2. Minimizing Today’s Tax Bill Isn’t Always The Best Strategy

Steve and Jennifer had high taxable income during their working years. A year ago at age 65, they both retired as they became eligible for Medicare. Jennifer is now receiving Social Security spousal benefits based on Steve’s record. Once Steve is 70, he will claim his maximum Social Security benefit. They have sufficient assets for lifestyle needs, with substantial assets in both tax-deferred IRA accounts and taxable accounts. They also have small Roth IRA accounts.

Their cash flow for spending is coming from Jennifer’s Social Security benefits and funds from the taxable accounts. They bragged about not paying any income tax the first year after retirement. They did not understand they were wasting the low tax brackets and their tax deductions. By deferring taking taxable income now, they were building a tax-trap for later. Indeed, starting at age 70½, they will be required to take greater minimum distributions (RMDs) from tax-deferred accounts, such as traditional IRAs, and pay higher taxes than they would now. Each year, the amount they must withdraw, and report as taxable income, will be based on the value of their account at the beginning of the calendar year and the distribution period per the IRS Distribution Table.

Working with an advisor, they were able to see the tax advantage of converting $1 million of their IRAs to Roth IRAs over the next five years. This causes $200,000 of taxable income each year, using up the lower tax brackets and enabling them to utilize their deductions. This strategy also has the important benefit of reducing the traditional IRA account value. This provides the important benefit of reducing future RMDs at a time when Steve must begin taking his Social Security benefits. With the graduated tax brackets, less income will be taxed at the higher tax brackets in all future years.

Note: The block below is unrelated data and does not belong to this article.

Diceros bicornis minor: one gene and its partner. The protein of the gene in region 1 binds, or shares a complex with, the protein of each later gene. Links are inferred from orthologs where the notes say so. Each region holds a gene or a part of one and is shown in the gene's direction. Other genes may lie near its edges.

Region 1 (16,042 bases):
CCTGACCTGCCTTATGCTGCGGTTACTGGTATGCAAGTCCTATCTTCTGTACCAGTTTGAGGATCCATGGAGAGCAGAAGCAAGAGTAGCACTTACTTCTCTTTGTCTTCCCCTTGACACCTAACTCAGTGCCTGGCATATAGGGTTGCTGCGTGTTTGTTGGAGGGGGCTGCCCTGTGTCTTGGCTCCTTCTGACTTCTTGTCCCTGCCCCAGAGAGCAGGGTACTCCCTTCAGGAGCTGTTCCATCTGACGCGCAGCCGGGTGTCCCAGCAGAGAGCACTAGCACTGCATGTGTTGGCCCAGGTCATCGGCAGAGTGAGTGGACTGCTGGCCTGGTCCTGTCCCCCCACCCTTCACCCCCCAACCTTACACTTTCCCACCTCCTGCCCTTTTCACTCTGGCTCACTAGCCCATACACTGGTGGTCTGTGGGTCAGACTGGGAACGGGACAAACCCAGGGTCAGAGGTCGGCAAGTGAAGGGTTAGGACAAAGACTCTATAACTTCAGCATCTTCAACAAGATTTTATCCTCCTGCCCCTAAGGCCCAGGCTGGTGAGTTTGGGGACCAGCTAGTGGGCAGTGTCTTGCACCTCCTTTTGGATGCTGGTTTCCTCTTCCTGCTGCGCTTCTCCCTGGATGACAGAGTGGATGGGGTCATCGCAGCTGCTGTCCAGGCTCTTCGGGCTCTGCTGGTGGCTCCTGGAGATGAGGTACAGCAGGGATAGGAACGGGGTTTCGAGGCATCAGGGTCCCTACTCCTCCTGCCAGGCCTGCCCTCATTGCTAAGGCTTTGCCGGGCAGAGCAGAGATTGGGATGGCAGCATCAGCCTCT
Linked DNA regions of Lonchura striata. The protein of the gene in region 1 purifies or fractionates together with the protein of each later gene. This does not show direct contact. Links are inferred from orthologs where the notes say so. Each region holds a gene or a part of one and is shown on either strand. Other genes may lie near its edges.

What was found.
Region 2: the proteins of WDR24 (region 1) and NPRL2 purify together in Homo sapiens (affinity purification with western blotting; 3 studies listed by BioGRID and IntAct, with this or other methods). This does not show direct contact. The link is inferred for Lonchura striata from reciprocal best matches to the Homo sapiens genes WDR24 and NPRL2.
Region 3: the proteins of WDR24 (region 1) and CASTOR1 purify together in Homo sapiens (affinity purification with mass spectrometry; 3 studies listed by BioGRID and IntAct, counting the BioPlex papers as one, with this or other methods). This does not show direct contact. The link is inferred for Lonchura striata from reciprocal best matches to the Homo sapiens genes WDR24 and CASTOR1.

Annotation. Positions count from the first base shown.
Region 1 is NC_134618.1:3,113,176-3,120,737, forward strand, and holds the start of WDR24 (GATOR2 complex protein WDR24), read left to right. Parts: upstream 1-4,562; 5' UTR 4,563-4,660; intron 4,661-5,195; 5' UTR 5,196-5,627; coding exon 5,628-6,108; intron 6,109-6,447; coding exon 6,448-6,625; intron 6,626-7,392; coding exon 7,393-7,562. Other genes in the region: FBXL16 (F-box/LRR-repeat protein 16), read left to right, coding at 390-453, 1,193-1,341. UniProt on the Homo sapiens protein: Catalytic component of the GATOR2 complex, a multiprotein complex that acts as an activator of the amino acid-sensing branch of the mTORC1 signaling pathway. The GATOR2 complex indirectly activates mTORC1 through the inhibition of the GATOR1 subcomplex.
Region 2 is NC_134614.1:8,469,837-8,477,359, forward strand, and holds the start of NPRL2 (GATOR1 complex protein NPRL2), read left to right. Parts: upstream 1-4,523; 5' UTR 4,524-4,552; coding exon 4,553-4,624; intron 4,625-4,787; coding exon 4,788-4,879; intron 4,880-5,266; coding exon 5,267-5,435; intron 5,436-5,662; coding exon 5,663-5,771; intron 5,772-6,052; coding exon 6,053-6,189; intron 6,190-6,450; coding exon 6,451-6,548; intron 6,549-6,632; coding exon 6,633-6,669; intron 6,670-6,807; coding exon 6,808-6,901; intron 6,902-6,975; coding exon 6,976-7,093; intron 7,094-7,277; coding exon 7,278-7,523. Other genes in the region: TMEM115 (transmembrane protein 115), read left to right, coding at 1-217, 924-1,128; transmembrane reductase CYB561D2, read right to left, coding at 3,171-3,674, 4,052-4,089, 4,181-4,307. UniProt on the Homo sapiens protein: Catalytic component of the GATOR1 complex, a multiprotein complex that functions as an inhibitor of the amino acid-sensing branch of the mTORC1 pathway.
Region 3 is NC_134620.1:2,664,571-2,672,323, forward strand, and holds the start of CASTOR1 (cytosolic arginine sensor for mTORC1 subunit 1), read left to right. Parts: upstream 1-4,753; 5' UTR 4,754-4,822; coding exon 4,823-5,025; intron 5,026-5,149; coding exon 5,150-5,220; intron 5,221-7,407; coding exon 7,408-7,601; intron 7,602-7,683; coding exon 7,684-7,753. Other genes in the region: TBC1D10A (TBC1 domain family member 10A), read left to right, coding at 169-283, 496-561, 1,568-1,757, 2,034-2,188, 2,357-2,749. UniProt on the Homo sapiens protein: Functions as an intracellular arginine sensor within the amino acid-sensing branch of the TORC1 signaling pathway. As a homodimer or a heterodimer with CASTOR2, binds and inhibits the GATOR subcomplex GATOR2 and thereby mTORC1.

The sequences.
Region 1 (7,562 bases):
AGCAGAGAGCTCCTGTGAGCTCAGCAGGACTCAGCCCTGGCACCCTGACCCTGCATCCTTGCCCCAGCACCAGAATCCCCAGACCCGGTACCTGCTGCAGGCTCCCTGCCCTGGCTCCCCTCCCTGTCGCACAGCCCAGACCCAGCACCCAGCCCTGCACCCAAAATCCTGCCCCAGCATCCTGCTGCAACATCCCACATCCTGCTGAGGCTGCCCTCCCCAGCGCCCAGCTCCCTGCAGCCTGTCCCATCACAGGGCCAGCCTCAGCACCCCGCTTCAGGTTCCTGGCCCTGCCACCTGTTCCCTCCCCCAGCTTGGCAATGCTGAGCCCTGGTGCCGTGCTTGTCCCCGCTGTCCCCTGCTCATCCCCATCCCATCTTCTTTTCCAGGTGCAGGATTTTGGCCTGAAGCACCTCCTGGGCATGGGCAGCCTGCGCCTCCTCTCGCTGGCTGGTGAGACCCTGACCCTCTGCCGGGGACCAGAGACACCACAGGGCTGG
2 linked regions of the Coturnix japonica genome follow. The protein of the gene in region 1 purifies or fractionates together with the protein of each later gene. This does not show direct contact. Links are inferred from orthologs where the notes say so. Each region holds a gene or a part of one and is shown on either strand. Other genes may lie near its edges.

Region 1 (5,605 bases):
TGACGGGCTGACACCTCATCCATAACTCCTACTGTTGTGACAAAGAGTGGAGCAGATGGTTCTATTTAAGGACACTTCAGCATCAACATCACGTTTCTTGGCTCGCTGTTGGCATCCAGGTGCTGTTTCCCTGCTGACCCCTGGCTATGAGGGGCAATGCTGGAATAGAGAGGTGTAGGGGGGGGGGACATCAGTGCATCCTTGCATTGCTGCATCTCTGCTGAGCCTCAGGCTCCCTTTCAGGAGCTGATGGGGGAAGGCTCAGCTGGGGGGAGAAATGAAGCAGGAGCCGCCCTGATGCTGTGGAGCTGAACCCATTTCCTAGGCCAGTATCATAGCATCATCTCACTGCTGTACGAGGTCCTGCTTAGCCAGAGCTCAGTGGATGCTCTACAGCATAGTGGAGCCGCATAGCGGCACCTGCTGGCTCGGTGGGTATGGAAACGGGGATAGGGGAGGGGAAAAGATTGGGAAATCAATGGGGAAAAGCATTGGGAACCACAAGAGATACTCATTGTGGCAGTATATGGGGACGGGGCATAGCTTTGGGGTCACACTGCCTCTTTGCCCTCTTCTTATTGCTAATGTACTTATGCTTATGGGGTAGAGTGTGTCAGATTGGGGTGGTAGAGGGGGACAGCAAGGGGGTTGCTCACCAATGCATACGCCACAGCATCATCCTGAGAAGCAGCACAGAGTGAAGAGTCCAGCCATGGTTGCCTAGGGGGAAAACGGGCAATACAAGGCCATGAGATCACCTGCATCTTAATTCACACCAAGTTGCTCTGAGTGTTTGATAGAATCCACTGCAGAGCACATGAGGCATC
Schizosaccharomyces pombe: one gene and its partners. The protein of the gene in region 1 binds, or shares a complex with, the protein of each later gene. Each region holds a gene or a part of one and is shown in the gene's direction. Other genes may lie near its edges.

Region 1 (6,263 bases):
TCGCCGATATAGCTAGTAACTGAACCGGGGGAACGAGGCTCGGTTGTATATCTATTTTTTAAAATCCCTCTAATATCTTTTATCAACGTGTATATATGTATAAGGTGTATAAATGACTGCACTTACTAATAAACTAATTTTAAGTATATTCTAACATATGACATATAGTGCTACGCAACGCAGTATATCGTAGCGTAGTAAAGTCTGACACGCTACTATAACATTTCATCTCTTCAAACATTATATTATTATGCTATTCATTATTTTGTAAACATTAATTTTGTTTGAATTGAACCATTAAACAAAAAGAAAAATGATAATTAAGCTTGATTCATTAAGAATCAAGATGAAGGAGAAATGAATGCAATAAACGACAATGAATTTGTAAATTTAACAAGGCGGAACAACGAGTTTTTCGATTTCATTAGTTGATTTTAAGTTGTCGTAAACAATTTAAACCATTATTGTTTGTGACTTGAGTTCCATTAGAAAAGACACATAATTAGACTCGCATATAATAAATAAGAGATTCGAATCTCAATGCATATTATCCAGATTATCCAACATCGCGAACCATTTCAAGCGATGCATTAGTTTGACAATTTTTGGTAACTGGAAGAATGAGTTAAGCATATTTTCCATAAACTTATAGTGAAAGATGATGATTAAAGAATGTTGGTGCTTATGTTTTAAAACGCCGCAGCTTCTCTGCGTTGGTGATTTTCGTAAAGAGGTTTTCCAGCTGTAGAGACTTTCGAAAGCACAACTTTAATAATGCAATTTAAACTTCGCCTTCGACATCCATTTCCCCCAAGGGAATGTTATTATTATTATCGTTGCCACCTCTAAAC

Another benefit is that their money will remain in a tax-advantaged account, but all future growth of the Roth IRA accounts will be tax-free as they plan to leave the Roth conversion accounts untouched for many years. On the other hand, allowing the traditional IRA accounts to continue to grow creates higher taxable income in future years. (Note that because Steve and Jennifer are over age 59½, the five-year rule for penalty-free distributions of converted funds won’t apply. But, the five-year rule for tax-free distribution of earnings should be considered.)

By bringing taxable income into the years of the black-out phase, and using up lower tax brackets, Steve and Jennifer have reduced the total amount of taxes they will pay over their lifetimes. The old adage of never paying taxes now that you can defer until later can lead to paying more in taxes over your lifetime.

Our next example is similar in that it also takes advantage of a Roth conversion. However, it has a few other nuances, including: doing a small Roth conversion to start an important clock ticking; doing an IRA withdrawal at year end for tax withholding purposes; and using some of the withdrawals for spending purposes.

3. Roth Conversions To Fill Up Lower Tax Brackets

Jim and Rhonda retired last year with pension income that provides for approximately half of their spending needs. The majority of their retirement funds are in tax-deferred accounts. They will be in the highest tax bracket once they are taking RMDs after age 70½. They are waiting until age 70 to claim Social Security to obtain the largest benefit. At that time, their taxable income will include their pensions, Social Security, and the RMDs.

By letting their investments continue to grow inside the traditional IRAs, their future RMDs also increase. Projections were done to estimate how much they should withdraw from their IRAs annually until they are 70½ to reduce the tax bracket in future years and the total tax over their lifetime. Since they need cash now to support their lifestyle, part of the IRA withdrawal was kept for spending and part was converted to a Roth IRA.

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